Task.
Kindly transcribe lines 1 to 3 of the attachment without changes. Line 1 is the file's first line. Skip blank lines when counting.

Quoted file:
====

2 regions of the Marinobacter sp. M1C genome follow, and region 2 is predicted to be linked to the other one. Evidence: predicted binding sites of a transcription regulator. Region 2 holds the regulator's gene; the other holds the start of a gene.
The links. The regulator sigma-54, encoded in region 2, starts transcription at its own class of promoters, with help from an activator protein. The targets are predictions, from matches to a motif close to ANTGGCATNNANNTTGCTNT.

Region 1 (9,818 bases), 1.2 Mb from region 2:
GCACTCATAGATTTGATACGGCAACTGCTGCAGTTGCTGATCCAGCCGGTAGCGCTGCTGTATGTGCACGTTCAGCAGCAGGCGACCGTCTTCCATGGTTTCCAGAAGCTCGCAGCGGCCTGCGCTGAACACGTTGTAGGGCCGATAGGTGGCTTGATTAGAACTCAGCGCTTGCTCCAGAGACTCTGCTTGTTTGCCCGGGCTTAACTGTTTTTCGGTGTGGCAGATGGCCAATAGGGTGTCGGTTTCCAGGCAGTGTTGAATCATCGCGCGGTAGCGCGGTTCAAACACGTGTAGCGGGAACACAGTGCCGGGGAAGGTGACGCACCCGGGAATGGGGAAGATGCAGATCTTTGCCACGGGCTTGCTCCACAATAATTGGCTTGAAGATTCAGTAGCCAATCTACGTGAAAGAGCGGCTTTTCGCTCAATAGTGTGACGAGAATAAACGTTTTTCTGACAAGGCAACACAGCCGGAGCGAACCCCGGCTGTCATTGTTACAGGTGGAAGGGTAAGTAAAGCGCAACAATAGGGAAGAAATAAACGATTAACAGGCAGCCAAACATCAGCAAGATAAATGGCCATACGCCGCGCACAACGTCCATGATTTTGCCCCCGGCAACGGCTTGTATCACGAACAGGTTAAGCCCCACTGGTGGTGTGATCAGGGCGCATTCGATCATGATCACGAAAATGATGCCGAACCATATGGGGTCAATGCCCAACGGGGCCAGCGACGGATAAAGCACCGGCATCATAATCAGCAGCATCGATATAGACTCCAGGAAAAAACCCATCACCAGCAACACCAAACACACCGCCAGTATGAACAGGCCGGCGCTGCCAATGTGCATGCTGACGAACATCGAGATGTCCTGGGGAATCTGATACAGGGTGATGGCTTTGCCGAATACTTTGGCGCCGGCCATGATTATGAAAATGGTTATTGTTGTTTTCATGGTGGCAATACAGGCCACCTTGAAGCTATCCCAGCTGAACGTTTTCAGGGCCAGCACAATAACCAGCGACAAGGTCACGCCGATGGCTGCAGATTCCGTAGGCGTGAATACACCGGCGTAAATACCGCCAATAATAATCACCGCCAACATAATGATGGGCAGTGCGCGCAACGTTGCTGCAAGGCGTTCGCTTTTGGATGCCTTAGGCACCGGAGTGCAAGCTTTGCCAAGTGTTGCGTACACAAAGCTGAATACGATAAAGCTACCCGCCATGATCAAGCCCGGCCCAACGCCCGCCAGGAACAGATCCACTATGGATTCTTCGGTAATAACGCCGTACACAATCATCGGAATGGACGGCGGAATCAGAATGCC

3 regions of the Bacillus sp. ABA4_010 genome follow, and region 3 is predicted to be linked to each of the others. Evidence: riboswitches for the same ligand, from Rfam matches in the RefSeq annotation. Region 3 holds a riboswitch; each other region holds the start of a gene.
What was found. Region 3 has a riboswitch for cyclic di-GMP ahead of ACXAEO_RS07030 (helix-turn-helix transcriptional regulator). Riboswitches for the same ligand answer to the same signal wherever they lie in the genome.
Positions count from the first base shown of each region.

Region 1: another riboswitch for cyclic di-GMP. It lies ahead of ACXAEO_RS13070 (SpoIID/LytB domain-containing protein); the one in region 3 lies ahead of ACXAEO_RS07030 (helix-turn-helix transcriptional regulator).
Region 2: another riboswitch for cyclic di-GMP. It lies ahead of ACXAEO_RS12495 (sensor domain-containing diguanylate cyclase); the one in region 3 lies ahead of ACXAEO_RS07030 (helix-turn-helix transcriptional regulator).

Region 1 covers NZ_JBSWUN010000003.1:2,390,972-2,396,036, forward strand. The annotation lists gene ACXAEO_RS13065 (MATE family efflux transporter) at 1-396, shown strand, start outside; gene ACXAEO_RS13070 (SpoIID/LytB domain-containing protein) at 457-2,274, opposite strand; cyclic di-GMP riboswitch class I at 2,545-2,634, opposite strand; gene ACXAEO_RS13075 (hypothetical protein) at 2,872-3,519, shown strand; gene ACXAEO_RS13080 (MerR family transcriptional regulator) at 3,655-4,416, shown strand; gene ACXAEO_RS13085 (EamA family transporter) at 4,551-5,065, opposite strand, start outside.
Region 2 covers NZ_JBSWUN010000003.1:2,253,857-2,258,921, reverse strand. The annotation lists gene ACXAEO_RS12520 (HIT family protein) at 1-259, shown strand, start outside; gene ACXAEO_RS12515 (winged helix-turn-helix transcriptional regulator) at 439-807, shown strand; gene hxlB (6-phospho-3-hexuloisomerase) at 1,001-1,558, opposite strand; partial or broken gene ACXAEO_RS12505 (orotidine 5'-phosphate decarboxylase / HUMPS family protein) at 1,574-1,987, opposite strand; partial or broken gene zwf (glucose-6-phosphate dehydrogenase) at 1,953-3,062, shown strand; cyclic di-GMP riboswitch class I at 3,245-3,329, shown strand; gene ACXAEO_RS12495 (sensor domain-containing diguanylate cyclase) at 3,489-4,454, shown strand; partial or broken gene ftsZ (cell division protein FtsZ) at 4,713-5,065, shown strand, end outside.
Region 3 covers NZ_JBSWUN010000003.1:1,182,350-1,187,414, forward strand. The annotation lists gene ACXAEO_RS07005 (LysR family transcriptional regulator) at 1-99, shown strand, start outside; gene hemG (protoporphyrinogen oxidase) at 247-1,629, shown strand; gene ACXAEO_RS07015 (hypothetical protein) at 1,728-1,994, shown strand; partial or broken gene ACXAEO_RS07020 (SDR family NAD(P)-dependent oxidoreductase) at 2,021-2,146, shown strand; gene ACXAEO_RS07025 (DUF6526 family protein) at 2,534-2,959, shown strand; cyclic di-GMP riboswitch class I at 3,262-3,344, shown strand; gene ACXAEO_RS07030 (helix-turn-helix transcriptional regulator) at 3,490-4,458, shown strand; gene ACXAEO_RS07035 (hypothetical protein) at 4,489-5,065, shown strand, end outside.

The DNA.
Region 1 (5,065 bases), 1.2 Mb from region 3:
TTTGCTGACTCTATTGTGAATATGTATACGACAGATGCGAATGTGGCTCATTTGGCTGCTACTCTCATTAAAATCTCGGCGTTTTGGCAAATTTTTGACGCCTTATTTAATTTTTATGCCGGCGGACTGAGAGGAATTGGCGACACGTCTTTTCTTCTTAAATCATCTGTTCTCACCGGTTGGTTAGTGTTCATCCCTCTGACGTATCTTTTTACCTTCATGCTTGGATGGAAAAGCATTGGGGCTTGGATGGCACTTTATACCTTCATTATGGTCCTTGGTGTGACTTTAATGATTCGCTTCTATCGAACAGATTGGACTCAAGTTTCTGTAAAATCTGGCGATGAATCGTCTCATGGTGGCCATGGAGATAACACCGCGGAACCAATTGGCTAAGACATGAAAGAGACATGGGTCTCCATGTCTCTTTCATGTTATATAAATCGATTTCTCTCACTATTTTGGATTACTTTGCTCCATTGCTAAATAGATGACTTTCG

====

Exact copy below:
2 regions of the Marinobacter sp. M1C genome follow, and region 2 is predicted to be linked to the other one. Evidence: predicted binding sites of a transcription regulator. Region 2 holds the regulator's gene; the other holds the start of a gene.
The links. The regulator sigma-54, encoded in region 2, starts transcription at its own class of promoters, with help from an activator protein. The targets are predictions, from matches to a motif close to ANTGGCATNNANNTTGCTNT.

Region 1 (9,818 bases), 1.2 Mb from region 2: